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State budgeting bill deserves support

June 22, 2018

Delaware's legislators should be elbowing each other out of the way to support a good-government bill that promises to dramatically improve annual budget discussions.

There is no clearer example of its need than last year's legislative session when lawmakers scrambled to make painful cuts in many allocations, and increase certain taxes and fees, to balance the budget. It took an extraordinary extension of the session to make that happen, including late-night hours when clear headedness is rare.

Months of discussions by a bipartisan committee including the state's top financial agents led to House Bill 460 which aims to avoid repeats of that embarrassing year.

Current process involves the administration creating a budget for the next fiscal year based on spending no more than 98 percent of revenues projected by an advisory council. The remainder goes into a constitutionally mandated reserve fund available for emergencies.

That seemingly sensible approach has two basic problems. First, in good years the state budget continues to grow regardless of need because lawmakers are spending almost all of the money projected. Then, in down years, the squeeze comes because there isn't enough money to finance all of that growing spending.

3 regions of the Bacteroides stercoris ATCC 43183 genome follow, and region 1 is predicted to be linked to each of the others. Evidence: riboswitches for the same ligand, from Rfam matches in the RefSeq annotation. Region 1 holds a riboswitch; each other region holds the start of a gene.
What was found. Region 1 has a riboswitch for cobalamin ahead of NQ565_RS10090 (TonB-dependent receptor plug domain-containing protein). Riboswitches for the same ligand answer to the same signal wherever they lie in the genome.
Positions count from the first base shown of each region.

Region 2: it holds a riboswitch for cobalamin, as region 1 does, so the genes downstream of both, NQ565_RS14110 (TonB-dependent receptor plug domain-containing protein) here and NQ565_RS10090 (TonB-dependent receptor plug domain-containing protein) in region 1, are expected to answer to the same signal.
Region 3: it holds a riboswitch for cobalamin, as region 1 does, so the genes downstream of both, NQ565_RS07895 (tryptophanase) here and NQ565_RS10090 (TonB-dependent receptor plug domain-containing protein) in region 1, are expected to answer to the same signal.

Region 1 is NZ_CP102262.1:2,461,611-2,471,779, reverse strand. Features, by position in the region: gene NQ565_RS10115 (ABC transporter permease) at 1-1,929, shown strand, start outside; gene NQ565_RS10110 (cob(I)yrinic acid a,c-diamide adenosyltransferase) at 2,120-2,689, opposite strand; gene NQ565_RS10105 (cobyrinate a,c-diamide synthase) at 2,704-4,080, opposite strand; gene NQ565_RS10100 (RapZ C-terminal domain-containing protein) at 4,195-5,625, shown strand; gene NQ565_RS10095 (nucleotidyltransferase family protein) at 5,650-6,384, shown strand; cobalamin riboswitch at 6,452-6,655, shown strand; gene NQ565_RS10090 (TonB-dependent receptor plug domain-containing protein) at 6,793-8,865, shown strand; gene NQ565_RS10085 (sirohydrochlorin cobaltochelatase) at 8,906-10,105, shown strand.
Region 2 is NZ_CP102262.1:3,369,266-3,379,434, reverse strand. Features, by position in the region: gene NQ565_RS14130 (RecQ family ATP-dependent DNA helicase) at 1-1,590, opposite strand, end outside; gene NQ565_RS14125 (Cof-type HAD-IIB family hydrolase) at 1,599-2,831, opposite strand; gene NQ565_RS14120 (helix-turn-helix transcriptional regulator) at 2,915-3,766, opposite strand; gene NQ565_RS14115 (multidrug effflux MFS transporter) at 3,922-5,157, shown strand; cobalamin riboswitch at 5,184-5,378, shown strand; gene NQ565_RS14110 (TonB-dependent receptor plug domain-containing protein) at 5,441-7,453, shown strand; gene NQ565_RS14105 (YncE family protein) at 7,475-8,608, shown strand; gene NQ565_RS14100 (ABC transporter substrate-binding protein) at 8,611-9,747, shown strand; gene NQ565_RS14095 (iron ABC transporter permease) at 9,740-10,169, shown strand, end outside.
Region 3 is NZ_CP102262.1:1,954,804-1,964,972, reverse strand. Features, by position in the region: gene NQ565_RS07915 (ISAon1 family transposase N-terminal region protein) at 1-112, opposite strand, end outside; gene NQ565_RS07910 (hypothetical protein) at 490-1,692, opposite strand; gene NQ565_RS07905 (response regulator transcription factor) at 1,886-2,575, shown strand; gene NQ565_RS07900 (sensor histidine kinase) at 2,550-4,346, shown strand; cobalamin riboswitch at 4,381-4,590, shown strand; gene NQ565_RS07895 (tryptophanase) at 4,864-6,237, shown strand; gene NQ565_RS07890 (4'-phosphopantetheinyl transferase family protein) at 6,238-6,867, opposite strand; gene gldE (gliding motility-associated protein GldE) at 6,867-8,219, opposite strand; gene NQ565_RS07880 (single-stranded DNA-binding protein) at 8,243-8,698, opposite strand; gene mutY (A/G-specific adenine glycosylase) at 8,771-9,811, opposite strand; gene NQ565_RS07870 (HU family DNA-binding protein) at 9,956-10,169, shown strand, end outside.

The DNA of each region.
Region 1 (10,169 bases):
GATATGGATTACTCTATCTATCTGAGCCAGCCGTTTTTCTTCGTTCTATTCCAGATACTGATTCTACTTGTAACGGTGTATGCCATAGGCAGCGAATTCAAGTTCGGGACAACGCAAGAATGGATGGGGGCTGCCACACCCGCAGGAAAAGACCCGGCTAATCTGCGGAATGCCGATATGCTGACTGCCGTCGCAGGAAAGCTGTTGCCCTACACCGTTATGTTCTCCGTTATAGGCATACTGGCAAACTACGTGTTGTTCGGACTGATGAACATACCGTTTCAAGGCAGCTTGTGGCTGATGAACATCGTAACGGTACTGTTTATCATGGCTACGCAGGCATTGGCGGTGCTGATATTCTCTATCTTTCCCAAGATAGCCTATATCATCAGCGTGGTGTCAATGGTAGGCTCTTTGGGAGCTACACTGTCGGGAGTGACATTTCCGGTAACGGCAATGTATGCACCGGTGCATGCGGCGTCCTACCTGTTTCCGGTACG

Second, there has been no good policy for how money accumulating in the so-called rainy-day fund should be spent.

House Bill 460 adds greater sophistication to the approach. Rather than spending almost all of what is projected, the bill uses economic measurements to set sustainable growth in spending. The reserve fund converts to a stabilization fund that grows from surpluses in good years, and then pays out in lean years - according to a predetermined formula - to avoid painful cuts.

Even if this bill passes this year - as it should because of its common sense and long-sightedness - it will still be debated and need a positive vote again next year, as required of constitutional amendments, for final passage. That makes support this year even more of a no brainer.

 

 

  • Editorials are considered by the editorial board and written by Dennis Forney, Publisher Emeritus, with occasional contributions from other board members: Trish Vernon, CoPublisher and Editor; Dave Frederick, Sports Editor Emeritus; Jen Ellingsworth, Associate Editor; Nick Roth, Sports Editor; and Chris Rausch, CoPublisher and General Manager.

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